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Moczar: Seven Lies About Catholic History

Editorial notice: the subject line above I usually use for books I have read myself; today I am using it for a book I would like to read but haven’t and instead have settled for reading sympathetic reviews and summaries.

Dedicated readers of this blog (all both of you) know that while I come from a fundamentalist Baptist background by way of a stint in Calvary Chapel, I’m more or less a little-em mere Christian. That gets defined as “least common denominator” Christianity, but that’s not how I think of it. I tend to see in different traditions things that are desirable and things that are not desirable, things that reflect defensible values and things that don’t. I read and listen to people from different traditions within Christianity (more conservative than liberal), and I’m always surprised how poorly they understand each other and how badly they misrepresent each other when they are in conversation.

I’m always interested to hear various Protestants answer the question “Why are you not a Catholic?” not least because some people have either thought about the question themselves and have a personal answer, while others have a canned answer they’ve received from someone else. The former tend to be more complicated than the latter; I don’t know if either tends to be better than the other.

There seems to be within every significant branch of conservative Protestant American Christianity an industry of providing canned answers to complicated problems. I don’t know if this is  good or bad; a lot of the products from this industry tend to be pretty poor, but better than nothing.

And apparently Catholics have their own folk apologetics industry too. And as someone who is not (or as some Catholics would say, “not yet”) reconciled with the Roman Catholic Church I’m always interested to see what questions they address and how they address them. Which brings me to Diane Moczar’s 2010 book Seven Lies About Catholic History [link]. Here they are, from the publisher’s page [link]:

  • The Inquisition: how it was not a bloodthirsty institution but a merciful (and necessary) one
  •  Galileo s trial : why moderns invented a myth around it to make science appear incompatible with the Catholic faith (it’s not)
  • The Reformation: why the 16th-century Church was not totally corrupt (as even some Catholics wrongly believe), and how the reformers made things worse for everybody and other lies that the world uses to attack and discredit the Faith

By my count that’s three. This review [link] mentions something about Cortez mistreating Montezuma. This one [link] mentions claims that Pius XII was personally responsible for the deaths of Jews during the Holocaust. That’s five; the title says there are seven so there must be two more.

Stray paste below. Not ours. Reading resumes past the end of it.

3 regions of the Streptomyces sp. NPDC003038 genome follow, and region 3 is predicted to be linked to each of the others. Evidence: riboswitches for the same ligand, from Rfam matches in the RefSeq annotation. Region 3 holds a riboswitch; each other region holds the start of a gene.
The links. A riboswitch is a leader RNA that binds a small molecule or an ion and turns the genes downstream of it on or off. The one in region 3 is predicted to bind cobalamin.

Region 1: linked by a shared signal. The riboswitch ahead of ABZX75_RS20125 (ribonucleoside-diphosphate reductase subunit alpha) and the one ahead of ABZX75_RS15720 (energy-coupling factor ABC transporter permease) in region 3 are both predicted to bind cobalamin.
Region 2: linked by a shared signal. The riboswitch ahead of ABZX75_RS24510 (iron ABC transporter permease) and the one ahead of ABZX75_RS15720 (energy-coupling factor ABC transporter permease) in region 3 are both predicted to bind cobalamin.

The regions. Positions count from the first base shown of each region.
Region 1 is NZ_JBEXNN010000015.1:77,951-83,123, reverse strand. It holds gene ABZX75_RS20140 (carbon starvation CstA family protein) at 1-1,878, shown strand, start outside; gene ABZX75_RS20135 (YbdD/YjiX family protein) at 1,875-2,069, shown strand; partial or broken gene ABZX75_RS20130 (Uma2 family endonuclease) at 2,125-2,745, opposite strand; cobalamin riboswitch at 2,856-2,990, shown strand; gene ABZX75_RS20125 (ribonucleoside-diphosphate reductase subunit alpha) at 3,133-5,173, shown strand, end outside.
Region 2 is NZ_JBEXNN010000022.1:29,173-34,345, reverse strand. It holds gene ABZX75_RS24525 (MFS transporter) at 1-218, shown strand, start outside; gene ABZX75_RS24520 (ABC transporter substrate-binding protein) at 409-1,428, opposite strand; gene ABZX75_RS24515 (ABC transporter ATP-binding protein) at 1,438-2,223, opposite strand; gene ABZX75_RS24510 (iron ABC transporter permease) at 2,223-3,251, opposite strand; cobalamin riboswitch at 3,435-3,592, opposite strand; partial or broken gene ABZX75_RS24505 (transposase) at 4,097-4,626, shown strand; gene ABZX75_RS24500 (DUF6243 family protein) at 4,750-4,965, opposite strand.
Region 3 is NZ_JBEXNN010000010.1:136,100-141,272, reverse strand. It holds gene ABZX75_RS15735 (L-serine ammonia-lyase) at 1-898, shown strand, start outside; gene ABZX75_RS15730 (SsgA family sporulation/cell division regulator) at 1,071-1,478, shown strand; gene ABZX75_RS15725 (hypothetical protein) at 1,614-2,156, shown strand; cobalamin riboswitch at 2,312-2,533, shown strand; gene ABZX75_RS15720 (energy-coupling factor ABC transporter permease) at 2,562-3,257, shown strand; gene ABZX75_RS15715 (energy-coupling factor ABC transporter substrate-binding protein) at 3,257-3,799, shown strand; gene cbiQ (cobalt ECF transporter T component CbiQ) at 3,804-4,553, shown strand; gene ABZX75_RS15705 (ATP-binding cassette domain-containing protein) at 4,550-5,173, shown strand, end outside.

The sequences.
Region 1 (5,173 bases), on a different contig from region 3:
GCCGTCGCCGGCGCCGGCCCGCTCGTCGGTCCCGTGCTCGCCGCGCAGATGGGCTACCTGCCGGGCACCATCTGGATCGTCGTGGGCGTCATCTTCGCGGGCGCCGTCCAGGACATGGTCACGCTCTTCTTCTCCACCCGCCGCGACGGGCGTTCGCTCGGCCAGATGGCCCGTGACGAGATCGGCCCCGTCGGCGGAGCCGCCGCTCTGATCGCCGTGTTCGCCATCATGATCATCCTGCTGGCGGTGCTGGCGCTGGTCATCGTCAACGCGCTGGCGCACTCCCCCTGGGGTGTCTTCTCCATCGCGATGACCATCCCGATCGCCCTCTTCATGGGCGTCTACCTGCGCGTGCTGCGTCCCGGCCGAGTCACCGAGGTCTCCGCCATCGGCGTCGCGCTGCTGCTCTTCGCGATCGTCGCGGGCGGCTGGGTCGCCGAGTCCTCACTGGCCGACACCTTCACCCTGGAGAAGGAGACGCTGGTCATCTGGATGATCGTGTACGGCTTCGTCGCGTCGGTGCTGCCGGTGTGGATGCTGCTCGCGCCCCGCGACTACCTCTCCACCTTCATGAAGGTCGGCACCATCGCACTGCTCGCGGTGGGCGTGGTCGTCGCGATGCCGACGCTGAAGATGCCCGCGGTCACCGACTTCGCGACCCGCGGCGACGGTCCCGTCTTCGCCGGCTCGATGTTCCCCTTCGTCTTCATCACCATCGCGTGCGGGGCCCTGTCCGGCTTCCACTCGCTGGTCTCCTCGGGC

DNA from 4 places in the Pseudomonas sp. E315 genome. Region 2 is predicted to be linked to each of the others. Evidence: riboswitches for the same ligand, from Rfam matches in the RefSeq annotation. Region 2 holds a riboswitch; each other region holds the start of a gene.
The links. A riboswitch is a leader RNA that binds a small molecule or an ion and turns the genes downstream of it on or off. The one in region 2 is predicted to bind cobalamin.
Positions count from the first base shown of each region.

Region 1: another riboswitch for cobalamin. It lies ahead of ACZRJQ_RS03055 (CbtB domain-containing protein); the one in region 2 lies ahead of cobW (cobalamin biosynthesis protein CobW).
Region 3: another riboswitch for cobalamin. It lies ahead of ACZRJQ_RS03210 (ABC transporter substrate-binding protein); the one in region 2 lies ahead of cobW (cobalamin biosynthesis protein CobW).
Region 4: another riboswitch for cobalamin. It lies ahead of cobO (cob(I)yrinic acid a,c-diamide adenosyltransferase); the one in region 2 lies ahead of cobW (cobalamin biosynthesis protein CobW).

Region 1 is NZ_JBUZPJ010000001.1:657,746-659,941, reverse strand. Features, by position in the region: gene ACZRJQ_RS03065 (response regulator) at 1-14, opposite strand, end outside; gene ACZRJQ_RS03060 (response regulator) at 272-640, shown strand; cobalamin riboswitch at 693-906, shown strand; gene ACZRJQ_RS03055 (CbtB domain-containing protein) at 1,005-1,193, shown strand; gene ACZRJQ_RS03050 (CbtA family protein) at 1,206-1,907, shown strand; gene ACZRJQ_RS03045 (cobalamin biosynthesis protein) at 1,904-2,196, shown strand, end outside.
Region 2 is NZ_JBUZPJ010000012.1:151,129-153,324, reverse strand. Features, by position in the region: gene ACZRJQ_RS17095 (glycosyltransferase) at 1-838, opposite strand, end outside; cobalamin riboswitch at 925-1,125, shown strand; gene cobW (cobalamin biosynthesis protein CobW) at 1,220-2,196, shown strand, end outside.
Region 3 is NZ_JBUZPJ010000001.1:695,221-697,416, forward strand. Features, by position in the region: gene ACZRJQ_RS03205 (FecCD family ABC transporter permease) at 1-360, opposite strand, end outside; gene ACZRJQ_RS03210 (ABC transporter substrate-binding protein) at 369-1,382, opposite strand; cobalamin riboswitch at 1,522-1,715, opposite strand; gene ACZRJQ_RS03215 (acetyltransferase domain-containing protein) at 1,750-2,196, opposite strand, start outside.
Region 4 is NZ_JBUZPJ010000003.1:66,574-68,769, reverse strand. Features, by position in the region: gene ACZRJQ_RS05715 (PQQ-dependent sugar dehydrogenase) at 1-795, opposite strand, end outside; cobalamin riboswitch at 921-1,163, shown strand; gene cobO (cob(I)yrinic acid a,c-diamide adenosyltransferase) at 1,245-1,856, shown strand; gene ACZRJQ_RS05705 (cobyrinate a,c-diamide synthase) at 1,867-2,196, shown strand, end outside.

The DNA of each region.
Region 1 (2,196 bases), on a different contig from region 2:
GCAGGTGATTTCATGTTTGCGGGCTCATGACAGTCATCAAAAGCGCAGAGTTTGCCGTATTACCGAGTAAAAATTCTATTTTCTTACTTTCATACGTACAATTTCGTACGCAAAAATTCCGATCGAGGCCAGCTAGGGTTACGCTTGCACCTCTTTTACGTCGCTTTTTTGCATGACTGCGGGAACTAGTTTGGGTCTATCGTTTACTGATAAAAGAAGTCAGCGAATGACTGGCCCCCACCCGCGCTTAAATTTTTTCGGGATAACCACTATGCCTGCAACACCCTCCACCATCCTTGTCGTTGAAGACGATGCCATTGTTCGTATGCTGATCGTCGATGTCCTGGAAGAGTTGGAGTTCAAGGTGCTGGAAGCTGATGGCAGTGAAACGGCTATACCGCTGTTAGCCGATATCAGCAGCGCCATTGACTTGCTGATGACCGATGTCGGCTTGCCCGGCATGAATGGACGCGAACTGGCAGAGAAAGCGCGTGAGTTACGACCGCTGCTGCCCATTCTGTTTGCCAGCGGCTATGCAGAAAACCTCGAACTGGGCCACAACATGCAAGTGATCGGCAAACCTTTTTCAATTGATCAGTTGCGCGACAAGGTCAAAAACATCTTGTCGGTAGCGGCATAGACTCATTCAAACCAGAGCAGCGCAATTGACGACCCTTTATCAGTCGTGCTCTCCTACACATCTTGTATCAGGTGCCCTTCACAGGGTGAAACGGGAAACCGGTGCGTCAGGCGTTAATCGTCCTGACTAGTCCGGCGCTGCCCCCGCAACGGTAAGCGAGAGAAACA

The latter link summarizes the lies about the Reformation as follows:

Moczar explains that “nearly all the lies discussed in this book, which are truly lies about history, lead back to basic questions about the Catholic faith” and that “most of the lies were originally told by people who opposed the Church,” rather than people who had a legitimate misunderstanding of a particular event.

One of the most obvious examples of this is the set of lies emanating from the so-called Protestant Reformation, the foundational one being that the Catholic Church was so corrupt that its complete overhaul was necessary. This overhaul was carried out by disgruntled men inventing their own religions.

Moczar explains that the Church, made up of human beings, will always have its share of problems and that before the Reformation some of them were schisms and clashes with domineering secular rulers. The “Reformers” exploited these problems in their attempt to discredit the Church and to construct replacements of their own making.

The false doctrines and practices associated with the Reformation brought about not only loss of souls, but civic disunity, poverty and ugliness. The sacking of monasteries and hospitals in England left the poor and sick without the help they had previously received, and an appalling iconoclasm reigned. Works of sacred art that had adorned churches for centuries were destroyed in the name of “reform.” Such actions reveal themselves to be unnecessary and injurious not only on doctrinal grounds, but also on sociological ones.

I don’t know where to start with this; at one level it reminds me of the kind of cut-rate apologetics I hear in within evangelicalism: there’s a bait and switch at the top, suggesting that people who disagree with Moczar’s line on Catholic history aren’t just mistaken, they’re heterodox. And then there’s a portrayal of the Reformation from the Roman Catholic perspective that if I read correctly portrays disestablishment as a net negative and ignores the issue most important to me: the vernacular Scriptures.

I really can’t imagine what it’s like to be a true believer in Roman Catholicism; but I have to admit that when I read evangelicals and other Protestants engaging in this sort of argumentation I’m embarrassed for them, so I have to imagine that Catholics find this sort of thing embarrassing too. Then again, maybe not.

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